Genealogy news roundup: Ancestry to offer free access this weekend

By jonbauckham, 16 February 2017 - 6:00pm

Plus: Jewish children's WW1 stories go online; ScotlandsPeople to appear at WDYTYA? LIVE; British Newspaper Archive hits 18 million mark; MyHeritage launches tree accuracy tool; Warwickshire County Record Office reveals changes


Most of the record sets available during the free access weekend are normally only available to Ancestry subscribers

Ancestry will be offering free access to millions of historic records this weekend.

Between Saturday 18 February and midnight on Monday 20 February, non-subscribers will have full use of the website’s UK and Irish collections, including census returns, parish registers and electoral rolls.

The free access period will also give users the chance to explore some of the website's most recently digitised datasets, including the Jersey Heritage Collection and London Stock Exchange Membership Applications.

Find out more by clicking here.
 

Jewish children's WW1 stories go online

Two books compiled by Jewish children during the First World War have been revealed to the public for the first time.

Discovered in the archives of the Liberal Jewish Synagogue (LJS) in St John’s Wood, London, the bound volumes contain a variety of stories, essays, poems and drawings created by young people who attended the synagogue’s religious school between 1915 and 1916.

As well as offering a rare insight into the thoughts and feelings of children growing up during the period, the writings also contain reflections on ‘what it is to be Jewish’ and the effects of wartime propaganda.

Following conservation work, both books have now been digitised and made available online as part of the We Were There Too project, which examines the lives of London’s Jewish population during the First World War.

View the books here.
 

ScotlandsPeople to appear at WDYTYA? LIVE

The National Records of Scotland has confirmed that representatives from ScotlandsPeople will be attending this year’s Who Do You Think You Are? LIVE show in Birmingham.

Appearing on all three days of the event (6-8 April), staff will be on hand to help visitors trace their Scottish forebears, with four computer terminals offering free access to the genealogy website.

Showgoers will be able to schedule a 10-minute session, which can be booked by visiting the ScotlandsPeople stand when they first arrive at the Birmingham NEC.

Free ScotlandsPeople credits will also be given to professional genealogists working in the ‘Ask the Experts’ area, meaning attendees who schedule a 20-minute consultation with an expert will also get the chance to investigate their Scottish roots.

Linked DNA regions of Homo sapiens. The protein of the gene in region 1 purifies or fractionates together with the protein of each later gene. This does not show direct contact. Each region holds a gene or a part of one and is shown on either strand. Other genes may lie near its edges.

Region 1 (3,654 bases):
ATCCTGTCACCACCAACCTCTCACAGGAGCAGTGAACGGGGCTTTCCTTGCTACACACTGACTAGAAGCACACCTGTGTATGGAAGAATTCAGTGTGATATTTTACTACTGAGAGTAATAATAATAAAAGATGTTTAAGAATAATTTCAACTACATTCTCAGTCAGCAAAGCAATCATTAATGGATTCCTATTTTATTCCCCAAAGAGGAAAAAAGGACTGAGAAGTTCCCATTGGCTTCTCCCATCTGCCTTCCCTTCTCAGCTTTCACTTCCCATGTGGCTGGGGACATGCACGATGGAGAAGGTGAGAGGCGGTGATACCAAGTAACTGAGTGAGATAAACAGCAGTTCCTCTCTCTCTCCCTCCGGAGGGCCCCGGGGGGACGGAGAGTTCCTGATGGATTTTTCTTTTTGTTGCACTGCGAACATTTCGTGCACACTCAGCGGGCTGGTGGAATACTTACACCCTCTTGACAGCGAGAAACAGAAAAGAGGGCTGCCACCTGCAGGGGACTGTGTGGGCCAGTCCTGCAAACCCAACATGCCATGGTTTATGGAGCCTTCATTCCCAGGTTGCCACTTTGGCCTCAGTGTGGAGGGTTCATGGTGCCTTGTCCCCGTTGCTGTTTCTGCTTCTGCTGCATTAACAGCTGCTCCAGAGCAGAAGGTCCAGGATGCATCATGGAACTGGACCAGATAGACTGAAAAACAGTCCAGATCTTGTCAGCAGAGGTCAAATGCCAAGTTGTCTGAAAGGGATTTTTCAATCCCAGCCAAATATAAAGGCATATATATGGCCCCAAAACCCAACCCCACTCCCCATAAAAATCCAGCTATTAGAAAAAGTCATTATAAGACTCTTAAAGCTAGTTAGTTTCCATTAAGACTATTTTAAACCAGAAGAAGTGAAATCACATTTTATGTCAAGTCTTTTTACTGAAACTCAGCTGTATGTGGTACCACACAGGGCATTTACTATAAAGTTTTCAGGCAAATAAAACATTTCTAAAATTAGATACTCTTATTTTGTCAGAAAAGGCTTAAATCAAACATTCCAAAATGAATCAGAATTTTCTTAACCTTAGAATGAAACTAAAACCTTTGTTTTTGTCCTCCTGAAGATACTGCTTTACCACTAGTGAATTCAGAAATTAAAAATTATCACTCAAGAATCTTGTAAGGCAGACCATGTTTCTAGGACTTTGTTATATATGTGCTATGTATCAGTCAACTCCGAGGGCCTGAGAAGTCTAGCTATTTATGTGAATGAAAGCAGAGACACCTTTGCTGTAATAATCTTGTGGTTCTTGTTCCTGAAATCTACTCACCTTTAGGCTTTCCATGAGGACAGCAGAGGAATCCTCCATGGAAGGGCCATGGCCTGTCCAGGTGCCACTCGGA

Find out more about Who Do You Think You Are? LIVE and purchase general admission tickets to the show by clicking here.
 

British Newspaper Archive hits 18 million mark

Over 18 million pages of digitised newspapers are now available to search via the British Newspaper Archive.

Edging closer towards 50 per cent of the website’s 40 million-page target, the latest additions come from publications including the Herts Advertiser (1879-1893), Peterborough Advertiser (1956-1957) and Bradford Daily Telegraph (1873-1909).

To see the full list, click here. The same records can also be accessed via Findmypast.
 

MyHeritage launches tree accuracy tool

MyHeritage has launched a new feature that scans users’ online family trees for accuracy.

Based on a similar tool that appears in the website’s separate Family Tree Builder software, the Consistency Checker employs 36 different ‘checks’ on saved website data, helping to highlight potential mistakes.

This includes pointing out whether any ancestors’ births occur too close to their own parents, or whether married surnames have been accidentally entered as maiden names.

Learn more about the feature here.
 

Warwickshire County Record Office reveals changes

Warwickshire County Record Office is amending its opening hours following a public consultation.

The archive repository, located in Warwick, will now be open from 10am-4pm from Wednesdays to Fridays and 10am-1pm on Saturdays.

The office will no longer be closed for a ‘collections week’ in the first week of each month, but will instead take a two-week break during the winter period.

Although dates for the next break have not yet been confirmed, it will enable staff to work on cataloguing larger collections and help improve the “quality, quantity and availability” of records online and on the web.

Find out more here.

TV and radio highlights: 17-23 February 2017
previous news Article
TV and radio highlights: 17-23 February 2017
previous news Article
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